Tax-Relief Company Agrees To Refund $1.5 Million To Scammed Customers In 18 States

JK Harris & Company is a tax-relief company in South Carolina that promises to help people settle IRS debts for “pennies on the dollar” by helping them file an Offer in Compromise (OIC) on their behalf. What they didn’t tell consumers is that “the IRS accepts only a small number of these kinds of cases,” writes digtriad. What they also didn’t mention is that they’ll accept your money even if they know you won’t qualify for an OIC, and they won’t give refunds. “In many cases, JK Harris did not even apply to the IRS to help consumers as promised. But the company still refused to give those consumers their money back.” Now JK Harris has made an agreement with attorneys general in 18 states to change its advertising and pay $1.5 million in restitution.

JK Harris wasn’t just misrepresenting its services. It also made it very difficult for customers to resolve any questions or complaints:

According to Cooper’s complaint, JK Harris regularly advertised it had more than 450 offices nationwide. However, the complaint contends that only the main office in Charleston handled consumers’ files.

If a consumer wanted to meet with a JK Harris representative about their file they had to physically travel to Charleston.

The other offices were staffed only by sales representatives who could not help consumers with their tax problems.

JK Harris also claimed consumers’ cases would be handled by “tax experts” or “ex-IRS agents” when in fact the people handling the cases did not fit those descriptions and did not have tax expertise.

JK Harris case managers changed frequently, and consumers complained they often had to provide the same information to the company several times.

Under the terms of the agreement, JK Harris now has to:

  • pay refunds to customers if it can’t help them with their tax debts, or if the IRS doesn’t accept the OIC;
  • provide accurate information on when a customer can qualify for an OIC and how frequently the IRS accepts such claims;
  • stop lying with its advertising and sales practices;
  • never offer or perform credit repair services.

If you know someone who lives in one of the following states, they should contact their attorney general’s office for more information on how to qualify for a refund from JK Harris (we have the number for NC because that’s where the article was published):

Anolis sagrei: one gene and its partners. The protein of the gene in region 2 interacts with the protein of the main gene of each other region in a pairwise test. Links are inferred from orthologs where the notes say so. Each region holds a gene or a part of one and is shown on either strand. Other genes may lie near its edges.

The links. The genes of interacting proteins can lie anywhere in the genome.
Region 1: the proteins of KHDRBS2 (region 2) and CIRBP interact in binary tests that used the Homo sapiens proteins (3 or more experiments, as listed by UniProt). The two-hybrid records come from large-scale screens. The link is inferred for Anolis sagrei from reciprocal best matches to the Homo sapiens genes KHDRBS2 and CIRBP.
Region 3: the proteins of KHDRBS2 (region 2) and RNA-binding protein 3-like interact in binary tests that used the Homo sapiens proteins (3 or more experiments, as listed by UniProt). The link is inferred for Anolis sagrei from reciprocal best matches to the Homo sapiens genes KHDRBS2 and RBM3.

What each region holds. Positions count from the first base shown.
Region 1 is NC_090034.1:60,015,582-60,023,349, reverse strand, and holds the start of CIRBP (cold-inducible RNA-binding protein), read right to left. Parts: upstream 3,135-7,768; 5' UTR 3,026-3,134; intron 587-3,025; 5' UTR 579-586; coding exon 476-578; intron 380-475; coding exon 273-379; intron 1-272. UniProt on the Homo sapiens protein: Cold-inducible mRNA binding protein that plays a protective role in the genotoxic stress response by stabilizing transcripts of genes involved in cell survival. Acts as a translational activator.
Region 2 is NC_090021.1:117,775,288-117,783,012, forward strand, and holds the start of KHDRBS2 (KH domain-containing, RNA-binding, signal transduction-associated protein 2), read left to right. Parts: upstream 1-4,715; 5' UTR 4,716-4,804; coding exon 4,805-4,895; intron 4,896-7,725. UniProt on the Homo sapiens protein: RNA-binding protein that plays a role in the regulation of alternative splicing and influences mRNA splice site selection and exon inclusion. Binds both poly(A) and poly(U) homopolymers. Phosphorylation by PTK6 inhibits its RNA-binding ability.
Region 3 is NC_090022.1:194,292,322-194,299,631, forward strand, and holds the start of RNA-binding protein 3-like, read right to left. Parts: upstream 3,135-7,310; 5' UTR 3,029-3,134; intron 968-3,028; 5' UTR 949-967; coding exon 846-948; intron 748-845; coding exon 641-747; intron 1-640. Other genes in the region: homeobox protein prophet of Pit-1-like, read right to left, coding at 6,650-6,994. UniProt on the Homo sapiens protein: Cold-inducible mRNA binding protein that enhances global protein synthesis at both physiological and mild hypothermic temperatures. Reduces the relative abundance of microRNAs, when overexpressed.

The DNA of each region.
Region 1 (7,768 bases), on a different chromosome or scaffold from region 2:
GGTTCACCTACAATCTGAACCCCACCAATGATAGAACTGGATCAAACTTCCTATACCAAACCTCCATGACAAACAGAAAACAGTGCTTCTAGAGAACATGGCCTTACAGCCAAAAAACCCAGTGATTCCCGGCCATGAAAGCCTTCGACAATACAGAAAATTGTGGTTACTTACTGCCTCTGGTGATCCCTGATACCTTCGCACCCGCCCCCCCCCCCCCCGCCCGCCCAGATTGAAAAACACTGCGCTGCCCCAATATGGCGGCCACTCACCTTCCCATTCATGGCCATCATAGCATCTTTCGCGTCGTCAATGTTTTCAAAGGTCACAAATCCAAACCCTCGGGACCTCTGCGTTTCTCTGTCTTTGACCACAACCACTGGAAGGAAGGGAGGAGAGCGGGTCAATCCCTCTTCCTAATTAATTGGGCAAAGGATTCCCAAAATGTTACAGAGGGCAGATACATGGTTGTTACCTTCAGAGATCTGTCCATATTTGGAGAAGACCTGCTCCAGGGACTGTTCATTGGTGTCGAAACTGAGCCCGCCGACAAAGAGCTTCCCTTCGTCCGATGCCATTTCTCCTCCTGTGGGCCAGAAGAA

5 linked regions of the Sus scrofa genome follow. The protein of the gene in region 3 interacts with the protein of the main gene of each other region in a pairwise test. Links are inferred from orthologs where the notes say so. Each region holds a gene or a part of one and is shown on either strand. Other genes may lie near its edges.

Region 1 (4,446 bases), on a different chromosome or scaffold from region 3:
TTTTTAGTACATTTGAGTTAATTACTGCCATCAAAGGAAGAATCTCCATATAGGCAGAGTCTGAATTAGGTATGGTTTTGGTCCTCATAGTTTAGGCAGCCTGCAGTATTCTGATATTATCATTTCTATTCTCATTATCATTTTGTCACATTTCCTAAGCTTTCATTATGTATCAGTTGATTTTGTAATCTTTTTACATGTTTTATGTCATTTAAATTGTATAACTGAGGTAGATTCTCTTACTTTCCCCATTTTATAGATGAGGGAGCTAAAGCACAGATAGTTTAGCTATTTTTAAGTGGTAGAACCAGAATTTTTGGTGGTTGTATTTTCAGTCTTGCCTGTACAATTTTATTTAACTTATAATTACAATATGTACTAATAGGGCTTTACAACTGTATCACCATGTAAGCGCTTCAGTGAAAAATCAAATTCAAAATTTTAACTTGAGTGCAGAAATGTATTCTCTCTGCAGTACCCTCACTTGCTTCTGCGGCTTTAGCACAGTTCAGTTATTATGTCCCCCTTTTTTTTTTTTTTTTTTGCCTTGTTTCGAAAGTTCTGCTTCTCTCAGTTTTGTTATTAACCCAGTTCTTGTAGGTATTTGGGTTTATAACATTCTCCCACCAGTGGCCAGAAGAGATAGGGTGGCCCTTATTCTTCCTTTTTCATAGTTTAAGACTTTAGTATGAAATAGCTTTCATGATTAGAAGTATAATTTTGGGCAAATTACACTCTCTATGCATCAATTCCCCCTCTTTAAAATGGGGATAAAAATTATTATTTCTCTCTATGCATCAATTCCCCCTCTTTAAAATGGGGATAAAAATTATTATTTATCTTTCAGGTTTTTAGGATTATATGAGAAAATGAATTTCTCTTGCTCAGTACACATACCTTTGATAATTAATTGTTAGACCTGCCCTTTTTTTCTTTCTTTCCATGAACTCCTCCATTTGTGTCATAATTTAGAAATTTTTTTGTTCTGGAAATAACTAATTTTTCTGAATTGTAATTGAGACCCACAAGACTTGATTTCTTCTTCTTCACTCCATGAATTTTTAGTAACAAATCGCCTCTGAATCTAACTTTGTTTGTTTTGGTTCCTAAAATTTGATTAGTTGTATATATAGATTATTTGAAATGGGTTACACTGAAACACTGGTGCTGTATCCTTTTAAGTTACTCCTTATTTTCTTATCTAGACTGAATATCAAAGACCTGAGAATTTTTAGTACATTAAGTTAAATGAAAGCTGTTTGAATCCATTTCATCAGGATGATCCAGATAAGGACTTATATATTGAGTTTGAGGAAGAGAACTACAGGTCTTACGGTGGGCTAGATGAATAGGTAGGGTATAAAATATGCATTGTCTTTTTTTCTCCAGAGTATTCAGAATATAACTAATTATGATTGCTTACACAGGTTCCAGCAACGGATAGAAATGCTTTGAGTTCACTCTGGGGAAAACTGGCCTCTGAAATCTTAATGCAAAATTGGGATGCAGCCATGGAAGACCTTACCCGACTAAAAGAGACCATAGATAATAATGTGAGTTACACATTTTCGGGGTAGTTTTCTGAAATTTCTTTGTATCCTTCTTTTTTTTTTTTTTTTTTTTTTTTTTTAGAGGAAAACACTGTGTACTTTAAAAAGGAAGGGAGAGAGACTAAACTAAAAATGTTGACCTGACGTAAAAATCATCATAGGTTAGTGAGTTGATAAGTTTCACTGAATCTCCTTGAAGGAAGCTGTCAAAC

Arkansas
Arizona
California
Connecticut
Florida
Illinois
Maine
Massachusetts
Michigan
Minnesota
New York
North Carolina (1-877-5-NO-SCAM)
Ohio
Pennsylvania
South Dakota
Tennessee
Vermont
West Virginia

If you owe back taxes and aren’t sure what to do about them, the best thing to do is pay a visit to an experienced and knowledgeable accountant for help. He or she should be able to help you figure out how much you owe (in some cases you may have actually overpaid, and simply filing the appropriate forms for the missing years will solve your problem) and help you set up a repayment plan that fits within your budget.

“‘Pennies On The Dollar’ Tax Relief Company Ordered To Pay Refunds” [Digtriad]
(Photo of sneaky snake: Getty)

Comments

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  1. bcsus83 says:

    goes back to the old saying our mothers taught us when we were 8: “If it sounds too good to be true, it probably is.”

  2. Mike8813 says:

    It’s unfortunate that people fall prey to companies like this. But it seems that harboring a large debt can sometimes make people throw logic to the curb.

  3. radiochief says:

    You can make these OIC yourself.

    But it is usually better to go through a local reputable tax lawyer or an enrolled agent. Also bring in your tax preparer if someone else did your taxes for you.

    The IRS can be helpful (depending on your circumstances) as long your your returns and evidence supporting those returns are in order. They don’t suffer fools and claiming ignorance or bad tax advice won’t help you.

  4. geoffhazel says:

    If you make a payment plan, be sure you stick to it. The IRS has no mercy if you break the payment plan. Let’s just say, I found this out the hard way back in the ’80s.

  5. mythago says:

    The IRS is usually happy to help you pay them, and will work with you if you are trying to make good. That doesn’t mean they won’t jack you on interest, but it beats going to jail.

  6. nikalseyn says:

    the easiest way to get a tax debt off your back is to be declared “uncollectible” by the IRS. This happens all the time, to all kinds of people and tax debts. You wouldn’t believe how much the IRS has put into this category—billions of dollars. Also, if you don’t owe a whole lot, you may just be “shelved”—in other words, IRS doesn’t have enough personnel to work cases, so it just lets them sit there untill you owe more years, etc., or the statute of limitations runs out and then you are scott free.
    All in all, no need to pay money to anyone to get the taxman off your back. Besides, the new breed of tax collectors are trained to be kinder and gentler, ie., rather ineffective.

  7. @nikalseyn: And how does one go about getting their tax debt declared “un-collectible”?

  8. radiochief says:

    @geoffhazel: So true. They will work with you if you appear to be acting on good faith with a “reasonable” payment.

    If you owe thousands or tens of thousands of dollars, telling them you can afford $50 or $100 bucks ain’t gonna help.

    This is especially true, if the money owed was discovered through an audit which was triggered by a red flag on your return.

  9. MerylBurbank says:

    I did not realize that tax debt was subject to any statute of limitations.